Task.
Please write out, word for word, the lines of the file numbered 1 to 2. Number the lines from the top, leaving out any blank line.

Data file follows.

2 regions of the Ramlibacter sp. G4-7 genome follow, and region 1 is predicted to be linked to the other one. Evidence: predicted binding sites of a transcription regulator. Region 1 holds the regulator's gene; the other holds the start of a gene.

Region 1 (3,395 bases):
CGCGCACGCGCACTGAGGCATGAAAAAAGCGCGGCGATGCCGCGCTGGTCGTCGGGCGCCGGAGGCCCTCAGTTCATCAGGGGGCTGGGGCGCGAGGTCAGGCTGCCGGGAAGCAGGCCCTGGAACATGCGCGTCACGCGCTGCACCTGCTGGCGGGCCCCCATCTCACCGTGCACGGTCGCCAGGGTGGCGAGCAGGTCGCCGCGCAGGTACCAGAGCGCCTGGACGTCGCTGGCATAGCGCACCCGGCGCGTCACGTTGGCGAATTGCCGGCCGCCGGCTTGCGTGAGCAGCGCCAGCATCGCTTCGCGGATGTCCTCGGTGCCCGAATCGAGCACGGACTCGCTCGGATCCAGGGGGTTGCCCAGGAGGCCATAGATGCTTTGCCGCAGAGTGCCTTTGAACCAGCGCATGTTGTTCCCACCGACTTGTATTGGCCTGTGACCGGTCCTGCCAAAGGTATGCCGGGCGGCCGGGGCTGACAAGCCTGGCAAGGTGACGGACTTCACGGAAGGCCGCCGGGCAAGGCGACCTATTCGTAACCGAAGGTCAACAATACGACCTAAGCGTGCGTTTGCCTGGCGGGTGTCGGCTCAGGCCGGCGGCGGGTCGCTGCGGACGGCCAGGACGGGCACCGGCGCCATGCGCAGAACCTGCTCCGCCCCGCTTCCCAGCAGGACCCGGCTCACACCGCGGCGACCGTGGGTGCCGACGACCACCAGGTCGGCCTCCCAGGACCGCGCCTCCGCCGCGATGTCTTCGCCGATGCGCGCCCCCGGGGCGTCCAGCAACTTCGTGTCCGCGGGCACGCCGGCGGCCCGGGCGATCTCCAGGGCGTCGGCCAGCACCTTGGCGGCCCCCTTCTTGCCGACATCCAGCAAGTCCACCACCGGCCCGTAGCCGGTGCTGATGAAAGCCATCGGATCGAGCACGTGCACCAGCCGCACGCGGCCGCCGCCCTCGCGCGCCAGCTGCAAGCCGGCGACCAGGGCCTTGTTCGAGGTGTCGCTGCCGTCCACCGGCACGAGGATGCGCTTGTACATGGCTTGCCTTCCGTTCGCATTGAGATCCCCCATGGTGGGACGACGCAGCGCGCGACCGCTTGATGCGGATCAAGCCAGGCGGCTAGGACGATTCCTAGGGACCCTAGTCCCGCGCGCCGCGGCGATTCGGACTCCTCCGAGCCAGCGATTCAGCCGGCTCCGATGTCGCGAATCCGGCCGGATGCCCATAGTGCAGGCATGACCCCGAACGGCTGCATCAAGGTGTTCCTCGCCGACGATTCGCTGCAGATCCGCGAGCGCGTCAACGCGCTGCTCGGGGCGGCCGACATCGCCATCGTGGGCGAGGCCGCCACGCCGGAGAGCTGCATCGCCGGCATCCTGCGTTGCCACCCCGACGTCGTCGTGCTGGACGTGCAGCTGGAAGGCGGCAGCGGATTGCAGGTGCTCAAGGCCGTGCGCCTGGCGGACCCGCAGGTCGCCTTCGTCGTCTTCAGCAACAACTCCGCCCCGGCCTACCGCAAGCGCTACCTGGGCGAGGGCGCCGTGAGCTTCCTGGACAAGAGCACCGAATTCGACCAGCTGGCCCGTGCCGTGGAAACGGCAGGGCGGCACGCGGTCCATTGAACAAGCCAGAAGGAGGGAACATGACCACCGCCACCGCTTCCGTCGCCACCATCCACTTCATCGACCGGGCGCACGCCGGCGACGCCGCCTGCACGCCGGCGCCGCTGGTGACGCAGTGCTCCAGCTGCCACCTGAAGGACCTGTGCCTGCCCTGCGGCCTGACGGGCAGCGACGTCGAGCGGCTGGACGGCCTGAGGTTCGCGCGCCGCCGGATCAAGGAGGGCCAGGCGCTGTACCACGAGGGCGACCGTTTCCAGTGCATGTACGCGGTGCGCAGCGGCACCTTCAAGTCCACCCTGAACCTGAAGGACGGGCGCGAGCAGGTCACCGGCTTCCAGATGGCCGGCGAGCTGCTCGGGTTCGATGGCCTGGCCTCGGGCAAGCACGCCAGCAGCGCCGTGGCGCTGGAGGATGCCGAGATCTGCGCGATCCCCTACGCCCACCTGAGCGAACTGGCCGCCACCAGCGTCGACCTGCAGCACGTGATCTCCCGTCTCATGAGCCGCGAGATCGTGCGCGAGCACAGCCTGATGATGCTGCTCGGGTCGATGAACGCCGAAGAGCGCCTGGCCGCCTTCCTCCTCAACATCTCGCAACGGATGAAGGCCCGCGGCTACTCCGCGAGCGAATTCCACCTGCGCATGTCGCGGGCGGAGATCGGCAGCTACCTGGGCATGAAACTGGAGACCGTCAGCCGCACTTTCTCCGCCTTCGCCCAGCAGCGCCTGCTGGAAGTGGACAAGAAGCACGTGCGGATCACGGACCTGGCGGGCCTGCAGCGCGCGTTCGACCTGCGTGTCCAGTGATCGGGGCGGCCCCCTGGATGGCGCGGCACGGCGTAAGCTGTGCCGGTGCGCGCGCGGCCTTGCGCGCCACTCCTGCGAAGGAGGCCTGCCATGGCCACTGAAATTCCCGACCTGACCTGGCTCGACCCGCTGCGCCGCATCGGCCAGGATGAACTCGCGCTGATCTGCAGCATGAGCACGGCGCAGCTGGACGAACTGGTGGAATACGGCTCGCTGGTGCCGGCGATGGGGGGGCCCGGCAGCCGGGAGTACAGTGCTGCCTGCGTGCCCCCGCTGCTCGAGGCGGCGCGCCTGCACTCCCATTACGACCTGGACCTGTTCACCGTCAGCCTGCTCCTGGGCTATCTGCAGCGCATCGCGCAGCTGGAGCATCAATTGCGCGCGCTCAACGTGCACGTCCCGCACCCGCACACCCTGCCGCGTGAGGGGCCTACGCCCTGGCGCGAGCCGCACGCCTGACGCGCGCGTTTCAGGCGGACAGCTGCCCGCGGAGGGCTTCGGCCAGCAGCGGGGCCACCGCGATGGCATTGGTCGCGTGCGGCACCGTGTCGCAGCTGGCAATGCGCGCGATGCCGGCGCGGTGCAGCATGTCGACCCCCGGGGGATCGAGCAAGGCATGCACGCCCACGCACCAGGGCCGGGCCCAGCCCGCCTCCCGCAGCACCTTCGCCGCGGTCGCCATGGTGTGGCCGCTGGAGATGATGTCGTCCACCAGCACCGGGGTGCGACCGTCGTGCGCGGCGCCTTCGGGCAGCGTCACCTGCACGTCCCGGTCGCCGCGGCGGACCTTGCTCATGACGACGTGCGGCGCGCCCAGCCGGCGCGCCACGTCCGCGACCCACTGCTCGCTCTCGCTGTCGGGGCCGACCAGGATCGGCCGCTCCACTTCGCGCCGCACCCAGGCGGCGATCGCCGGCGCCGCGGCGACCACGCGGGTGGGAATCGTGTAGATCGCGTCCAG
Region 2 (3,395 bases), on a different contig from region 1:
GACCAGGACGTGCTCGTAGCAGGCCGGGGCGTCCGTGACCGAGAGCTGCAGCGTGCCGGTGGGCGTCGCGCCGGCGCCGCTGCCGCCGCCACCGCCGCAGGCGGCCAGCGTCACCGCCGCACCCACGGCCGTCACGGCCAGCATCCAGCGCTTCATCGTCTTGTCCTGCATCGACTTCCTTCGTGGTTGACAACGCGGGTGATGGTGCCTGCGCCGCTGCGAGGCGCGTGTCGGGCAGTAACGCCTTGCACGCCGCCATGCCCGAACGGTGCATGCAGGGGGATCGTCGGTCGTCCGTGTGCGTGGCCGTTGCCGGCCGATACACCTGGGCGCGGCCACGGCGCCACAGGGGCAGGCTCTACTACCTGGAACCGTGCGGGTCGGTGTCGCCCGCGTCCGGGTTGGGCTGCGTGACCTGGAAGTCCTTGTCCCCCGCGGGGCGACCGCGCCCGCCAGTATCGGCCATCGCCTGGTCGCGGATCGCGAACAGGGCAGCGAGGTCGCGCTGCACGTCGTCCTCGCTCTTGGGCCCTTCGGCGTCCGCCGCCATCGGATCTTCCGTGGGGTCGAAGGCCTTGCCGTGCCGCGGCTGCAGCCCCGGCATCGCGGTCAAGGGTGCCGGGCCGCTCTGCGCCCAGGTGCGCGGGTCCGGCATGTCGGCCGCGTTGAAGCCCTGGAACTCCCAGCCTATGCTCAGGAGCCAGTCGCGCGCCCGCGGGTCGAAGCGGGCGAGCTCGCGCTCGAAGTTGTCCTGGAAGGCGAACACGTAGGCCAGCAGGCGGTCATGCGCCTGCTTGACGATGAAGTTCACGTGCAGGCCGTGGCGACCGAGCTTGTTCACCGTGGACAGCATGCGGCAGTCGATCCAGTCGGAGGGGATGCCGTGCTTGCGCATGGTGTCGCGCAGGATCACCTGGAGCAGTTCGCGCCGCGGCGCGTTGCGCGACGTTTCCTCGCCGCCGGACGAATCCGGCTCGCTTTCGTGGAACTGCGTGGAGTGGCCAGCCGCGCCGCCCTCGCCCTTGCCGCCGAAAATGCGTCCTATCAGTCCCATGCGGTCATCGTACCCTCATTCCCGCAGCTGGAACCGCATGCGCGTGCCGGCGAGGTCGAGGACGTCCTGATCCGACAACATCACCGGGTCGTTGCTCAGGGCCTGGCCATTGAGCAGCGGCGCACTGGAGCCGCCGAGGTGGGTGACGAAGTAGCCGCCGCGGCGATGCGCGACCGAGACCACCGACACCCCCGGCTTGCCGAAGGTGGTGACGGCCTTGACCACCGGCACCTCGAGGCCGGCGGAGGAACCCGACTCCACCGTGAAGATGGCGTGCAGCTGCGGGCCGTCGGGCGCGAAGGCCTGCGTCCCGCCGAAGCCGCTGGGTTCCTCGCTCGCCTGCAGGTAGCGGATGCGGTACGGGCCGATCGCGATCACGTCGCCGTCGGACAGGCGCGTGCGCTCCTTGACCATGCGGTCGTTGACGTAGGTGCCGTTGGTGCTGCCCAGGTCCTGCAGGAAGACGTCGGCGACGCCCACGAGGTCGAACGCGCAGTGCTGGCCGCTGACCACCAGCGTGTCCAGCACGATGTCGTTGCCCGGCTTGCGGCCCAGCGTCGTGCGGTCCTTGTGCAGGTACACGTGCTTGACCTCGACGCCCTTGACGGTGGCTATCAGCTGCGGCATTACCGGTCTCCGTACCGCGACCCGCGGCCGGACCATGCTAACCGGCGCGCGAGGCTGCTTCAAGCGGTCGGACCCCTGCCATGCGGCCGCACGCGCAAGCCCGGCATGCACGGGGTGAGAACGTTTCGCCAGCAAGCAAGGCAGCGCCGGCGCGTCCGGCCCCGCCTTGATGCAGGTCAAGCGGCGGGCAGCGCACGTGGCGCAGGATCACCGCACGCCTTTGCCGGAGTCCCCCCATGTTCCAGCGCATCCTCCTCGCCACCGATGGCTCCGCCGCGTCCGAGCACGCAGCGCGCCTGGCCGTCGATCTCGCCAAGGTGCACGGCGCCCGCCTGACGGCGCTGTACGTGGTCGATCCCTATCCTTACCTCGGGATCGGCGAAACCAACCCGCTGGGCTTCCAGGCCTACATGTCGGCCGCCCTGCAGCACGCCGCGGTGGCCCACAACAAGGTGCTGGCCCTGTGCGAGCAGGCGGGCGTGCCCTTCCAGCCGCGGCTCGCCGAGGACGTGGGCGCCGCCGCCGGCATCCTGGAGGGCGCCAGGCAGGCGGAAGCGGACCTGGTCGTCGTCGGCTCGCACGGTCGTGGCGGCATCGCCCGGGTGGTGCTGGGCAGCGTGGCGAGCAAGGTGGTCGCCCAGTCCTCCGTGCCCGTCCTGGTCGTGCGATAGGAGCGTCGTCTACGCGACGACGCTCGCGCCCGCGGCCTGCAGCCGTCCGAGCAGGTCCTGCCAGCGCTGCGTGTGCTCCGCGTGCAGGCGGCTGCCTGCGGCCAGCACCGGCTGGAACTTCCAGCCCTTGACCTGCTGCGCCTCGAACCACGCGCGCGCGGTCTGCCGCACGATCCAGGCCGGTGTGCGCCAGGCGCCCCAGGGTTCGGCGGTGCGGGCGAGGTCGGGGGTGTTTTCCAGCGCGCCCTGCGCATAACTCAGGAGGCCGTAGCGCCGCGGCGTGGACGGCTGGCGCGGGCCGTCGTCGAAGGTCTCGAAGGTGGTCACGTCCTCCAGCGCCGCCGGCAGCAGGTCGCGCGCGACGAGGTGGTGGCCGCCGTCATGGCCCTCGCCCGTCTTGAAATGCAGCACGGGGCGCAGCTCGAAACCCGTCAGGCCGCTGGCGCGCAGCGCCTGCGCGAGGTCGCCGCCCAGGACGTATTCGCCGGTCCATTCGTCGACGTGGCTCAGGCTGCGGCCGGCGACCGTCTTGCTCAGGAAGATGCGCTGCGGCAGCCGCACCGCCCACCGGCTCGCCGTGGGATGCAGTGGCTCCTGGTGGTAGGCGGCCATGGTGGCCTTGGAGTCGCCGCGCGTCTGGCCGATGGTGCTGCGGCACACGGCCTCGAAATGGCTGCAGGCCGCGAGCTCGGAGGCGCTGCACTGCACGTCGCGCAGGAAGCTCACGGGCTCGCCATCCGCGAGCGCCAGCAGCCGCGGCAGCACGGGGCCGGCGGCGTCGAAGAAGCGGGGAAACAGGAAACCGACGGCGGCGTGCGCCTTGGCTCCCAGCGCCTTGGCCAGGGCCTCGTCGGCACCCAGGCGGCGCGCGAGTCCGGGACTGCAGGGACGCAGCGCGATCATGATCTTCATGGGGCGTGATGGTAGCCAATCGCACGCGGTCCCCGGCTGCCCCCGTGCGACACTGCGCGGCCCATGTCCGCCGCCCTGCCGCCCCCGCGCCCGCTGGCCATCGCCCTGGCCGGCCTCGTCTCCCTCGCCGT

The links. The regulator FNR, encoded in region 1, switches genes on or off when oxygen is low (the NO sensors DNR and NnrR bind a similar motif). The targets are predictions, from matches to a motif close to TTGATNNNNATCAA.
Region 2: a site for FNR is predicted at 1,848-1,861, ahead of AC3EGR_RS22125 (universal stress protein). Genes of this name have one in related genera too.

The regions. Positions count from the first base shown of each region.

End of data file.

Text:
2 regions of the Ramlibacter sp. G4-7 genome follow, and region 1 is predicted to be linked to the other one. Evidence: predicted binding sites of a transcription regulator. Region 1 holds the regulator's gene; the other holds the start of a gene.

Region 1 (3,395 bases):